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Gold and Silver Bullion Mints

Learn about the different mints, both government owned and privately run that manufacture the coinage, bullion bars and rounds that investors purchase.

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Government Gold and Silver Mints

Government mints have been in existence since the 7th century B.C—almost as long as the concept of government itself. The Royal Mint, opened over 1,100 years ago in Britain, and la Casa de Moneda de México, the Mexican Mint established in 1535, are some of the longest working government mints in the world.

Also known as “sovereign” mints, government mints are facilities created by a nation’s government to design and produce that nation’s currency. This national legal tender must meet stringent standards for weight, purity, and metal content as the government is responsible for them and guarantees their face value. Cupronickel, an alloy of nickel, zinc, and copper, is typically used for coins meant for circulation.

Government mints can also produce coins that are not meant to be used as legal tender. These coins are called rounds, or bullion, and typically have no face value. They are sold based on the weight and purity of the gold or silver metals used to create them as well as the spot price of the moment. The rarity of their design may also be a factor in valuation.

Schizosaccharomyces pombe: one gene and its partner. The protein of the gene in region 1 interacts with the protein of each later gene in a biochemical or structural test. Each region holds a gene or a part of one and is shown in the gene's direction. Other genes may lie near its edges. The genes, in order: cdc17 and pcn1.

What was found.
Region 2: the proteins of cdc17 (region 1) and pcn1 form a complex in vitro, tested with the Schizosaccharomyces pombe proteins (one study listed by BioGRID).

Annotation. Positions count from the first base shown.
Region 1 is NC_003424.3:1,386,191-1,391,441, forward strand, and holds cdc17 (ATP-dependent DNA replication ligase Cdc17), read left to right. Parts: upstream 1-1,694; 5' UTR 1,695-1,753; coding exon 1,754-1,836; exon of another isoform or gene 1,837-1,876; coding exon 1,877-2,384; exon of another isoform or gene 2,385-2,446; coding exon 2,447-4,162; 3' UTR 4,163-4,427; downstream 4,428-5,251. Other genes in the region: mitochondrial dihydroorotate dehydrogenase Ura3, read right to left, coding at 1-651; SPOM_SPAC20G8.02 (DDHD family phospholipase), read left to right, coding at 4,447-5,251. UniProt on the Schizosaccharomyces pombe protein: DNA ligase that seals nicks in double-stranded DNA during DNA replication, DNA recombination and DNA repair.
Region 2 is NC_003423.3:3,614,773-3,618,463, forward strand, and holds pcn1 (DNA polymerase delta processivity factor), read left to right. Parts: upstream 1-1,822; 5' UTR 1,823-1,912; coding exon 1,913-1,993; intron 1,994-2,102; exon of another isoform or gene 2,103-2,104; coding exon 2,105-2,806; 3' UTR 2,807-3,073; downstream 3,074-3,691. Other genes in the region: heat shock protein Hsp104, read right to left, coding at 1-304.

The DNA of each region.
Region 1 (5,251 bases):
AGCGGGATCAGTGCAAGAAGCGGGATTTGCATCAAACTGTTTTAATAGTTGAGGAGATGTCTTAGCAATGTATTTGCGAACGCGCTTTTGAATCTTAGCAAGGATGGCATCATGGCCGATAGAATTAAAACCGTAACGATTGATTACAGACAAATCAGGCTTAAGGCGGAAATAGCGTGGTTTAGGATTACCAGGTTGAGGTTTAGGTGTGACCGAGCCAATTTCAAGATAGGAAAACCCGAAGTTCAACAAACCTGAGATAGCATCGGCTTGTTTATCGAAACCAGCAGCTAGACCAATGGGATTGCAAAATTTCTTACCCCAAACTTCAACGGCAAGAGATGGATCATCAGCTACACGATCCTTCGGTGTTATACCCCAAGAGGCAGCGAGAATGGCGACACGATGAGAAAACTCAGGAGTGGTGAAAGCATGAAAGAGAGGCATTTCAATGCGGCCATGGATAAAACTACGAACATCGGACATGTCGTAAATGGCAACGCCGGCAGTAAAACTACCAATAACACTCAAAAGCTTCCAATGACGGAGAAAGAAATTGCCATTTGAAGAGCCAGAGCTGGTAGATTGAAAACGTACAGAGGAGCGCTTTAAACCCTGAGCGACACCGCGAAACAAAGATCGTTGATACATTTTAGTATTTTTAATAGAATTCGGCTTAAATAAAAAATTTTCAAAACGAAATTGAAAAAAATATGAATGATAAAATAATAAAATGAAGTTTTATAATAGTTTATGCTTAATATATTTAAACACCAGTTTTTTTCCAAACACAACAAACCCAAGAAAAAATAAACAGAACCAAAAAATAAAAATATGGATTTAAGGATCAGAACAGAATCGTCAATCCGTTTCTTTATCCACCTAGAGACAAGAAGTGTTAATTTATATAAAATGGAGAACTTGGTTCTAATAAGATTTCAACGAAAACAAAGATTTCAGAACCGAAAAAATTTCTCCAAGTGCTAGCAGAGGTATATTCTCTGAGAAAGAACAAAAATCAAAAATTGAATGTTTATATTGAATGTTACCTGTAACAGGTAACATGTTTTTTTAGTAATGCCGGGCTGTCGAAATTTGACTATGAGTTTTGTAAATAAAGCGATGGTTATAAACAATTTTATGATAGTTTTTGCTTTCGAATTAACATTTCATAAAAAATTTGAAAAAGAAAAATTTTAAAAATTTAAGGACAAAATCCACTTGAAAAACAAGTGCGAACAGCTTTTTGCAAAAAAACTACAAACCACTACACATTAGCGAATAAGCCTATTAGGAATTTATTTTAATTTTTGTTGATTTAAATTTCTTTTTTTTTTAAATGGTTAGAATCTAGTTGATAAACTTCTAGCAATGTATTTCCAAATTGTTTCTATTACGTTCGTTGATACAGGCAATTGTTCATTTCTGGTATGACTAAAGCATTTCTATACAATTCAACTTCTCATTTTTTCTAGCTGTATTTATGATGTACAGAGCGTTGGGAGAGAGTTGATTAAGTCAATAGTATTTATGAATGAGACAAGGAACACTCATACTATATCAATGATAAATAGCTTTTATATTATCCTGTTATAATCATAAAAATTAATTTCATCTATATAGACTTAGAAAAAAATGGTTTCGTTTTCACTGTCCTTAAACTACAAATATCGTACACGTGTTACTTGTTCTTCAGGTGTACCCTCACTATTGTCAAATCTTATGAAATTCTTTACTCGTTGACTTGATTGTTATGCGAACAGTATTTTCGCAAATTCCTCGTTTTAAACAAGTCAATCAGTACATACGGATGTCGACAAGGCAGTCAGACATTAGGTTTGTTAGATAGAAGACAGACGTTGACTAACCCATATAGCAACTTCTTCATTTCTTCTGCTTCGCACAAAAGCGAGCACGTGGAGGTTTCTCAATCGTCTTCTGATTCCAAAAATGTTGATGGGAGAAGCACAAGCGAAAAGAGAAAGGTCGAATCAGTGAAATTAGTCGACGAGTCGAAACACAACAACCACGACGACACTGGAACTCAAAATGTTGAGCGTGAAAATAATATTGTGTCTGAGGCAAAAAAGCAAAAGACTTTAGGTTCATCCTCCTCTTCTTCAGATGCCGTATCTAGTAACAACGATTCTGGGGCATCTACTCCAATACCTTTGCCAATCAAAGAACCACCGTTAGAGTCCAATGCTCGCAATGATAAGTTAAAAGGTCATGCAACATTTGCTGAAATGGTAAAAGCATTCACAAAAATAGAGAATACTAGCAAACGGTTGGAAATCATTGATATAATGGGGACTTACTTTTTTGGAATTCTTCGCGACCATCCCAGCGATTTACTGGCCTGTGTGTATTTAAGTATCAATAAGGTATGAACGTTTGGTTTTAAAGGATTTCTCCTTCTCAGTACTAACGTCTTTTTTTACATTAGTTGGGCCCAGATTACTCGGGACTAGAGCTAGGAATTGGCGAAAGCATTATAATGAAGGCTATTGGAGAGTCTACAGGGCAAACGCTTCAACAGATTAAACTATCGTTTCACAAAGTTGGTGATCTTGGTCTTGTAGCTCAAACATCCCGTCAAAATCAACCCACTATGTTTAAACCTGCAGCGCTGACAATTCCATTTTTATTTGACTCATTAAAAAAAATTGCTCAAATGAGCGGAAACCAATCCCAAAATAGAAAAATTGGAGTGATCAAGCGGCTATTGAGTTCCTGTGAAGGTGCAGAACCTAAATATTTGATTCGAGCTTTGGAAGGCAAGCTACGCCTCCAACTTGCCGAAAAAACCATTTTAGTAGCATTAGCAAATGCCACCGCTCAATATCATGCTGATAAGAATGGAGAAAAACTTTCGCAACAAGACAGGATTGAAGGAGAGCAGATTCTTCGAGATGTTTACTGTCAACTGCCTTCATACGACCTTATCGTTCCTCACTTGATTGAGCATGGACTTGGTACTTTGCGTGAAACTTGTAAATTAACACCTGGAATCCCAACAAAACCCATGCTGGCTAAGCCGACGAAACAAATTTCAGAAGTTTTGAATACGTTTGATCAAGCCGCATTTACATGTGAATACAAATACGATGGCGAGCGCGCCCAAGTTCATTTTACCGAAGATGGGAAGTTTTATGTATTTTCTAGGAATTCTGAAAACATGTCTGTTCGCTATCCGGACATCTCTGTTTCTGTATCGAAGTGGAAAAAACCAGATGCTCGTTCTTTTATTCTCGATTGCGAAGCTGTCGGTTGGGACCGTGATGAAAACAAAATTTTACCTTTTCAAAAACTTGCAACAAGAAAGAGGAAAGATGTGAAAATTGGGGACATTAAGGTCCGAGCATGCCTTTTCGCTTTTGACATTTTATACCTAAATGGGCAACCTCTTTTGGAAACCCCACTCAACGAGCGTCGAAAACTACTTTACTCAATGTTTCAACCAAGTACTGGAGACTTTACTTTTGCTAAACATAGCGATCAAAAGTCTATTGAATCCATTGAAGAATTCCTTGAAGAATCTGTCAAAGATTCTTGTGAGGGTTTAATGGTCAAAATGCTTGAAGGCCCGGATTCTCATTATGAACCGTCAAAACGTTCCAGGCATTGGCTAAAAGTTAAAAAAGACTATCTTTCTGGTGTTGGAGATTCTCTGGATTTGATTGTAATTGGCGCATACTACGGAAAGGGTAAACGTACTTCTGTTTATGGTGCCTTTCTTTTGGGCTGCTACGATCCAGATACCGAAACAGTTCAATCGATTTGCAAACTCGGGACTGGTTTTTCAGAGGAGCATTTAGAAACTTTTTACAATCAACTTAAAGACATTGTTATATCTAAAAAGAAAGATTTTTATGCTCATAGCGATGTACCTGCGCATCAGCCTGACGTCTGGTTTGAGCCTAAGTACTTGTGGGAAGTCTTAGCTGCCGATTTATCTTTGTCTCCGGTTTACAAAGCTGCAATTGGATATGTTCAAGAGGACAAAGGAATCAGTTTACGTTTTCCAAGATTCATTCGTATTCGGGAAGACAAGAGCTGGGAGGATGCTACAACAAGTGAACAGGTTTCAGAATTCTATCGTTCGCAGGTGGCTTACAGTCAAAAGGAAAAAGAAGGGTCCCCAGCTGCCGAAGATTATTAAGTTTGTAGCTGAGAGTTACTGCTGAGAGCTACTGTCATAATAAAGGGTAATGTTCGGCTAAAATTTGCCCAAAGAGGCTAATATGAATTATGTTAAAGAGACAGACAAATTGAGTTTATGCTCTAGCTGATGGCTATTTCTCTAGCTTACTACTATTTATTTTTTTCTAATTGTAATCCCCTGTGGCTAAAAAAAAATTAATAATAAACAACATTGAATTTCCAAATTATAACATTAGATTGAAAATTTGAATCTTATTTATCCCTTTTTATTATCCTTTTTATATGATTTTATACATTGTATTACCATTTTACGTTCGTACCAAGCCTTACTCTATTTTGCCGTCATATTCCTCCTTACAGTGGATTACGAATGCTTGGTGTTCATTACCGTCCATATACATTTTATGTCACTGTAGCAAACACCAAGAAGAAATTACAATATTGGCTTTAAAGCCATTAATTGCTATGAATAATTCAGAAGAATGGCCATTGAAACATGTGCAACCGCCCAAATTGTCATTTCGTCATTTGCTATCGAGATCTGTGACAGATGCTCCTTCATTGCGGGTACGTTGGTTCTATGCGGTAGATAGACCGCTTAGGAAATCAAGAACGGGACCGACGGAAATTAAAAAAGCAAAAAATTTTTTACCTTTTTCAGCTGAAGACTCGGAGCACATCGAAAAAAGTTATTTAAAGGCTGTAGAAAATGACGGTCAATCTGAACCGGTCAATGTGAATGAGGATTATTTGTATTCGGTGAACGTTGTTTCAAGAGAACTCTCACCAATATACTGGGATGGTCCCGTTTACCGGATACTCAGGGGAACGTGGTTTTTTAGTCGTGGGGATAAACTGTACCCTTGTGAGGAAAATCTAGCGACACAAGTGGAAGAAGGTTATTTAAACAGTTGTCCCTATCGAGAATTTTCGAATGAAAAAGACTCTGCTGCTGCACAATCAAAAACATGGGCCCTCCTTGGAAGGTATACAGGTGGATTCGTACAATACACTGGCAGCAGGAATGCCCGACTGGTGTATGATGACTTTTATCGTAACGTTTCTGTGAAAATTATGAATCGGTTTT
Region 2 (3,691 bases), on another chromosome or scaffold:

In addition to these bullion coins, government mints also produce gold and silver bars, rounds, and collectible coins and coin sets. They sell them as collectors’ items and investment pieces. When governments sell currency for a profit, this is called seigniorage.

Some of the most famous mints in the world are:

  • The U.S. Mint (actually several mints, although not all of them physically produce currency)
  • The Royal Canadian Mint (a leader in anti-counterfeiting measures)
  • The Monnaie de Paris (the French Mint which also includes an innovative, hands-on museum)
  • The New Zealand Mint (one of the first to embrace the .9999 standard for gold purity and that currently holds licenses for Disney, Warner Bros, BBC, and Hasbro properties, including Harry Potter, Star Trek, and Magic the Gathering)
  • The Central Mint of the People’s Bank of China (creators of the Gold Panda series of coins)

Private Gold and Silver Mints

While private mints may not have the history behind them that government institutions do, private mints produce most of the world’s bullion bars and rounds.

They can range in size from home hobbyists with a small foundry to larger, worldwide organizations. Although some private mints may work with sovereign governments to produce bullion and gold or silver coins, they do not generate coins meant for circulation as currency.

In addition to gold rounds (coins without a face-value), private mints can also produce gold bars, silver bars, silver and gold rounds, or even platinum rounds and bars. These smaller, private mints may be more cost-effective for investors, although buying from an unknown mint does come with certain risks.